A new Moray whisky distillery was given the royal seal of approval when it was officially opened by the Duke and Duchess of Rothesay yesterday.
Prince Charles and his wife Camilla stopped by the Ballindalloch distillery along the River Spey to celebrate the newest addition to the area’s rich whisky industry.
The Duke and Duchess, who last month marked their tenth wedding anniversary, showed no signs of anxiety over the imminent birth of their second grandchild as they enjoyed a leisurely stroll around the premises chatting with staff.
The Duke commended the “splendid new distillery” in a speech before unveiling a plaque declaring the business open.
He said: “Speyside has such a great tradition of distilleries, and I was very much hoping to taste a tiny bit of Ballindalloch.
“But I’ll have to wait another ten years for it, by which time I will be 76 and probably on a zimmer frame.
“This building is a great tribute to the skilled craftsmen in the area.”
While being guided around the site the Duke and Duchess were presented with a cask in each of their honours, both of which will be held to mature in the warehouse until the couple’s 20th wedding anniversary.
The casks are estimated to contain 300 bottles worth of malt, and the drink within will be sold to raise money for charities once it has matured.
It fell to the Duke and Duchess to hammer in the seal on each cask, using hefty wooden mallets.
As he weilded the implement the Duke joked: “Should I need a license to use this?” before advising his bride to give the seal a “jolly good whack”.
Unfortunately the more ladylike Duchess was unable to hammer the cork in with quite the same strength as her husband, and the Duke wedged the seal in her cask with a few final strikes.
On their arrival at Ballindalloch Distillery the Duchess was presented with a simple posy of flowers by seven-year-old Iona Macpherson-Grant, which her Royal Highness accepted with a smile.
Both were dressed in traditional Scottish garb, with the Dutchess sporting a tweed suit by Roy Allen with Lord of the Isles tartan trim.
The Duke was wearing a Hunting Stewart kilt.
Buckie Boys Brigade’s brass band were on hand to sound in the royal couple’s entrance at Ballindalloch and also played as they left the grounds.
As they entered the distillery the pair stopped to greet Ballindalloch staff and members of the Boys Brigade.
Brigade leader Alan McIntosh said: “Charles was very impressed with the group, I told him about us being one of the biggest Boys Brigade troops in the UK.”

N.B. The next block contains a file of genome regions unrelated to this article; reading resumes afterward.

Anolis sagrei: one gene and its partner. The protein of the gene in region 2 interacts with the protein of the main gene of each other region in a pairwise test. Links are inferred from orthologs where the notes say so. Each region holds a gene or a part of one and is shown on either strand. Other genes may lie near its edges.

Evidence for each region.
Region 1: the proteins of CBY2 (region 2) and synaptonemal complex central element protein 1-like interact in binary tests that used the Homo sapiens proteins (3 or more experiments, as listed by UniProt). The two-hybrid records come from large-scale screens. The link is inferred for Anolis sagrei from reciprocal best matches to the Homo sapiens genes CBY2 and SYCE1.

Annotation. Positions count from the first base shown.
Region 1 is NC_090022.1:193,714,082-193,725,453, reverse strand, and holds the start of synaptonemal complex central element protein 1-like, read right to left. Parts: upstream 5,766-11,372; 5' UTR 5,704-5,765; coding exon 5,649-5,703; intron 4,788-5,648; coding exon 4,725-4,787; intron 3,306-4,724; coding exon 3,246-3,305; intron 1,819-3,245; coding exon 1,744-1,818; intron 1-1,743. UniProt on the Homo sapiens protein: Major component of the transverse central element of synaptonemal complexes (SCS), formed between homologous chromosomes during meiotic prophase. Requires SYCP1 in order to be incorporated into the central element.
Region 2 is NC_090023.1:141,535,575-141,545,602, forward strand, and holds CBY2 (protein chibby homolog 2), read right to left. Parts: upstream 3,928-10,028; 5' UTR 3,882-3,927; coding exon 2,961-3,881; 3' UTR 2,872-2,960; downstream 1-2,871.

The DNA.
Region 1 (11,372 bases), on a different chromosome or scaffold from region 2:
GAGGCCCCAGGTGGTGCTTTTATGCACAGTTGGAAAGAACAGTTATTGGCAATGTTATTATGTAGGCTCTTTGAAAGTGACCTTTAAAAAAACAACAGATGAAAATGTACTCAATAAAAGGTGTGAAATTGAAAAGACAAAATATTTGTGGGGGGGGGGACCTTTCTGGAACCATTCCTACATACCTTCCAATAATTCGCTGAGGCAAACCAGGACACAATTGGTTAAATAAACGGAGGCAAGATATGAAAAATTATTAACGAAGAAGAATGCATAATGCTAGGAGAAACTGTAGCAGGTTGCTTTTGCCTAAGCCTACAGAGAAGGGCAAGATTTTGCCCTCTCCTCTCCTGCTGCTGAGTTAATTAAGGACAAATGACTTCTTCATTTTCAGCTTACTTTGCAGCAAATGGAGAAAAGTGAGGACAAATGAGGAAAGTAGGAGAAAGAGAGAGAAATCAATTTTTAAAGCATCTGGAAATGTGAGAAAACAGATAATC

The Duke and Duchess then met with the local contractors who worked on transforming what was a dilapidated steadings into the state of the art distillery.
When meeting with a group of stonemasons the Duke was heard to joke: “You must have been very busy.”
Clearly in a jovial mood, the Prince of Wales also shared a laugh with the painters from Henderson’s Decorating in Elgin.
The firm’s Chris Henderson said: “It was a real pleasure meeting the Duke, he commented that the paining was of a high standard.”
The royal duo looked on with interest as distillery manager Brian Robertson showed them around the brewing plant, taking them through the warm vats and explaining the brewing process.
Lord Lieutenant of Banffshire Lady Claire Russell and husband Oliver Russell own the Ballindalloch estate and set up the distillery as a family business with the assistance of their sons Guy and Edward.
Ballindalloch Distillery’s Guy Macpherson-Grant said: “It makes you proud to be British, having the Duke and Duchess open the distillery is a tremendous honour.”
Also during yesterday morning’s tour of the area the Duke and Duchess visited Walker’s shortbread factory in Aberlour.
Moray MSP Richard Lochhead said: “Whisky and shortbread are two iconic Speyside brands and it’s great that they continue to aid the local economy.”
“I welcome the fact that so many local businesses were involved with building the distillery.”
“It was very heartening to see the Scottish government give 1.2m in grants to help create the Ballindalloch distillery.”